In the previous pages, we looked at stress and its underlying causes. We also looked at some remedies that can bring short term relief in periods of high stress and anxiety. In this section we will look at long term solutions. Because stress and anxiety are caused by the conditioned mind, lasting solutions require consistent effort over the long term. In a prior article, I compared the conditioned mind to following footprints in a field of snow. In order to address stress, you need to create new footprints rather than following the same old ones—this is called creating new neural pathways, a process that will re-wire your brain and eliminate stress and anxiety.
In the articles and posts in this section I will outline various activities and exercises that will help retrain the mind. However, the first step is to set an intention. Recall that remedying stress in the long run requires consistent effort over time. In order to put in the required effort and develop consistent healthy habits and follow the exercises on daily basis, you have to first set the right intention. In other words, reducing stress and anxiety has to become your primary motivation, not just a vague desire.
Setting the right intention is the first step in awakening to a life free of stress and anxiety. The right intention is not only necessary in order to motivate you to put in the requisite effort for a consistent practice, it also nudges open the door of awareness which you probably didn’t know was even there.
Your intentions and motivations tell you who you are. For most of us, we don’t have sufficient awareness to know what our intentions and motivations are. We are like automatons, moving through our day and through life, mindlessly repeating daily habits. Ask yourself, what motivates me? Is it money and financial success? Sexual adventures and conquests? Is it drink and drugs? Junk food or TV and social media? Or is it compassion, giving and sharing, generosity, helping others, looking after others, gratitude, exercise, mindfulness?
Whatever your motivations, the point is not to pass judgement on yourself but to become aware, as a first step, of your motivations. Awareness of your motivations is a key to mental health. Once you become aware of your motivations, you can begin the process of determining whether or not they serve you well. For example, if you are motivated by financial success, becoming aware of your motivation will allow to see whether the pursuit of money is bringing you the happiness you seek. Ask yourself, why do I want money? Is it to feel secure, have peace of mind and lead a stress free life? If so, has the pursuit or attainment of financial success brought me the peace of mind and stress free life I sought? The chances are that it hasn’t.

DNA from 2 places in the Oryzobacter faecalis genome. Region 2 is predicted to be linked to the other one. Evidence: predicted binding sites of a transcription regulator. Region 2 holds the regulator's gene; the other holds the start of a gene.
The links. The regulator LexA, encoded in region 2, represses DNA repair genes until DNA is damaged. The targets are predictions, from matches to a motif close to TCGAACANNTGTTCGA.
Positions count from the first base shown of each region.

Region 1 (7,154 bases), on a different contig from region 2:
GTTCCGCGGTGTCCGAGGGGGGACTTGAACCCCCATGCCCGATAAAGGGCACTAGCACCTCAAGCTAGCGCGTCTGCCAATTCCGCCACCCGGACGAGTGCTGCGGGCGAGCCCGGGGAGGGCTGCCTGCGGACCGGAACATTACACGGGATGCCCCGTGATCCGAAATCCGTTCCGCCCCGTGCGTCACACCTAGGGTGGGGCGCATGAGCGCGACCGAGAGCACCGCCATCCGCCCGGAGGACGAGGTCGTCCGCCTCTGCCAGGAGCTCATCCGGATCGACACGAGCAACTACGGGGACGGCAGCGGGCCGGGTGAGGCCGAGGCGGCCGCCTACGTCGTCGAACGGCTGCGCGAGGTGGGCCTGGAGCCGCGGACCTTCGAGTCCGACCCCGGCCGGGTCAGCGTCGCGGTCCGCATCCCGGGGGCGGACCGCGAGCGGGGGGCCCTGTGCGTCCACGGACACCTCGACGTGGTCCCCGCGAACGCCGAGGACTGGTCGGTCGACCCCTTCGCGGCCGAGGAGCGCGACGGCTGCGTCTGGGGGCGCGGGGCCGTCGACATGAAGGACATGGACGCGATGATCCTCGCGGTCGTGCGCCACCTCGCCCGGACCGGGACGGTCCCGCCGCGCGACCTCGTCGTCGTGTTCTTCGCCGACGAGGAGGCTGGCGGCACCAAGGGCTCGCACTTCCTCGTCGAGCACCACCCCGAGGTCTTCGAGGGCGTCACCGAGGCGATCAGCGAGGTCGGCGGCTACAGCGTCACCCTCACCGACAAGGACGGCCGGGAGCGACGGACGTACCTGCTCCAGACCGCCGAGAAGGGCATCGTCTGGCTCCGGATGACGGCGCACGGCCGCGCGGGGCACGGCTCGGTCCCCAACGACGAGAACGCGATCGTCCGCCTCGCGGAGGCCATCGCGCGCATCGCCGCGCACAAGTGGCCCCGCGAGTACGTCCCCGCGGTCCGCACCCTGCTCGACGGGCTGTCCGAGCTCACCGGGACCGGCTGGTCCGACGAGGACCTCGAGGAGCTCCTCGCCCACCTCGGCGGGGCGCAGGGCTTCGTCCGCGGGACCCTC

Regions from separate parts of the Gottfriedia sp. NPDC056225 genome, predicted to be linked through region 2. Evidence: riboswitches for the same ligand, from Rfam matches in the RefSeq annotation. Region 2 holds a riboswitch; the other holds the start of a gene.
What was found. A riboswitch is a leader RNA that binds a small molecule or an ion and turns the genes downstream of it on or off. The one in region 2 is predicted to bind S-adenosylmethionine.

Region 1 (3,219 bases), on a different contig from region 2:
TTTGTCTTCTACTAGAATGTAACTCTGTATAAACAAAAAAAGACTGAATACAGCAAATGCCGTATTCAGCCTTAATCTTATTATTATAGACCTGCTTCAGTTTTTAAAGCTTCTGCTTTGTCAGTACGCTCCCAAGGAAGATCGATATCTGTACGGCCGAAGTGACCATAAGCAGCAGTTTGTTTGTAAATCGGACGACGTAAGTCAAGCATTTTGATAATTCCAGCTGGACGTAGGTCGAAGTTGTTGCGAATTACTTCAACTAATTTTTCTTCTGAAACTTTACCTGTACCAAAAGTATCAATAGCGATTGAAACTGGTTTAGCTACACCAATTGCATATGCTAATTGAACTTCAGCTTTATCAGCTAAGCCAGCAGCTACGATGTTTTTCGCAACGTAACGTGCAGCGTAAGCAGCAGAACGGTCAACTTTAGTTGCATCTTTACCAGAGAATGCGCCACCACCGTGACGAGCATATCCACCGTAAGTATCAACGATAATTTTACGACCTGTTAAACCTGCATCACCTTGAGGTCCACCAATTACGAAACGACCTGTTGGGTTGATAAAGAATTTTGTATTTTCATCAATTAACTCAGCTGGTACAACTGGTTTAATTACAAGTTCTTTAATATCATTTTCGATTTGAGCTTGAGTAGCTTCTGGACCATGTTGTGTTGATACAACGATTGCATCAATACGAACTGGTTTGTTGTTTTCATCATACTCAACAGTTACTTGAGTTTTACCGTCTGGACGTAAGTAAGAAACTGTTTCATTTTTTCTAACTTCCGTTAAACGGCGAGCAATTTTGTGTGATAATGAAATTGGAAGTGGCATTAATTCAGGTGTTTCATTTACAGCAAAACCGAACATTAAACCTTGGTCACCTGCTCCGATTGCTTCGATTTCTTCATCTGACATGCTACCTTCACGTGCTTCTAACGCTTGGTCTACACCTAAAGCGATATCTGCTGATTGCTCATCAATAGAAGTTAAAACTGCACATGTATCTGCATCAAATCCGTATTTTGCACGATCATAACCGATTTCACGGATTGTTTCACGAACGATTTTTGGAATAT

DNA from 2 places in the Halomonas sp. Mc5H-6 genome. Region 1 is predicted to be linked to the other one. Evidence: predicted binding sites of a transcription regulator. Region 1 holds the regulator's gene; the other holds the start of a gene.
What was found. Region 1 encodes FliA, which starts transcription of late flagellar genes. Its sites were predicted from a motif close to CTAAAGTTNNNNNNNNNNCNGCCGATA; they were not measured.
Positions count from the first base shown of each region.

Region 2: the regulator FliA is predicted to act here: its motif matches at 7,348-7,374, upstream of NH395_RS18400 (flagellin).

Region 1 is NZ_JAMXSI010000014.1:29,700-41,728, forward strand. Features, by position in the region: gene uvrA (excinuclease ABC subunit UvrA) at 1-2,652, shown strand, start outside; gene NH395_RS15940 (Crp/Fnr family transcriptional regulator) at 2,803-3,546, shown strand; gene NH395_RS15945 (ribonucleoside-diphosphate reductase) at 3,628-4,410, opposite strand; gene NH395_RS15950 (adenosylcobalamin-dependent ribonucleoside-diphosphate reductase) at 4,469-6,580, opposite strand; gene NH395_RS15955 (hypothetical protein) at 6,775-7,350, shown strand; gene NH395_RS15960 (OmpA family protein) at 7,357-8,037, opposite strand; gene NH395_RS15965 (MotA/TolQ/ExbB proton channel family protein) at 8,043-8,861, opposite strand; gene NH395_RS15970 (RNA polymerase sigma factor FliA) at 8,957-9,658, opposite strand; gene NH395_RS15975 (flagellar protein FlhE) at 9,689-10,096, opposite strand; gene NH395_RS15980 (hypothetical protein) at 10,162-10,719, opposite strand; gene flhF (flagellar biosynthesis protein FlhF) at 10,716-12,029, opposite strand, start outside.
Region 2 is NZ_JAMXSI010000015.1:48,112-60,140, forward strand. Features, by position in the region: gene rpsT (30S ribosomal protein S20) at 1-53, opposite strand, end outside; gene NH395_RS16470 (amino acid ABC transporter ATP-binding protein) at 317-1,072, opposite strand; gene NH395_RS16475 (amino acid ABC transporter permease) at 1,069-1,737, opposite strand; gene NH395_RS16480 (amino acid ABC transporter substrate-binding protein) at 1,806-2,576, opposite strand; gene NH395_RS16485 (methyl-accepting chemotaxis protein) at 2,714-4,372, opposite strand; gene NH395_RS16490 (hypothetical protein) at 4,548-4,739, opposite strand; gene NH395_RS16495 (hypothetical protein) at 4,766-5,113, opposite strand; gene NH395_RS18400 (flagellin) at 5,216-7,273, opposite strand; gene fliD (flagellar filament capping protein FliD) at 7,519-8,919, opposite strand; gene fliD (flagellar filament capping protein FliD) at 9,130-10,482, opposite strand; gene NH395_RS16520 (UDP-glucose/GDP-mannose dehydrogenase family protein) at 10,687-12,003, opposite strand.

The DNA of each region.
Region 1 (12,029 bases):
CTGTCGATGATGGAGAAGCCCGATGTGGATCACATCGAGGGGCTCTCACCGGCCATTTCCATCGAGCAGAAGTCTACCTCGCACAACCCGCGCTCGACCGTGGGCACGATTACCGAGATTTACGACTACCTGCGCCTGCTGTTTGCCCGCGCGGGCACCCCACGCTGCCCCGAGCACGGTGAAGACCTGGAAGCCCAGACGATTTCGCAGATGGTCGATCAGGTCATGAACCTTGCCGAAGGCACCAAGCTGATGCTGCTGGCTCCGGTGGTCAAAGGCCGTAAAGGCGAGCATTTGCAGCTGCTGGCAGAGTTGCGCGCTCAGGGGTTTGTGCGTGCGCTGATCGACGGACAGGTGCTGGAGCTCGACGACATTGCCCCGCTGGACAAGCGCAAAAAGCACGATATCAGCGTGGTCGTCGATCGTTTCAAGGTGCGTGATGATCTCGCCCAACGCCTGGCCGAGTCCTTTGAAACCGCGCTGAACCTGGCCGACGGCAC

Therefore, start becoming aware of what motivates you. This can be very specific. When you wake up in the morning ask yourself, “what motivates me”? When you go to work ask yourself “what motivates me?” When you have lunch ask yourself what motivates me?”
It may be helpful to write down some of your observations.
Once you have identified what motivates you, the next step would be to ask if the motivation has brought you the happiness you have been seeking. For example, if you’re motivated by fast food, see how you feel after you have eaten a Big Mac and a large bowl of fries. It may taste good at the time but how do you feel afterwards? How does the extra weight that you carry from eating all that fast food make you feel? Does it affect your sleep? Does it affect your productivity at work? Perhaps, perhaps not. The key is to become aware of how you feel.
Becoming aware of your motivations and how they make you feel gives you a powerful choice. You can then choose to continue with the motivation or you can choose to change it. Of course, changing your motivations and the ingrained habits that they have carved is not easy. But awareness is the key that empowers you to choose, including as a first step, to choose to establish a consistent practice that follows the guidance in the next pages on this site.
My hope for these pages is to be a modern-day Academy, much like Plato’s Academy, in order to reduce stress and anxiety in our individual lives and perhaps even help mankind reverse course from its current ego-driven and lethal trajectory.
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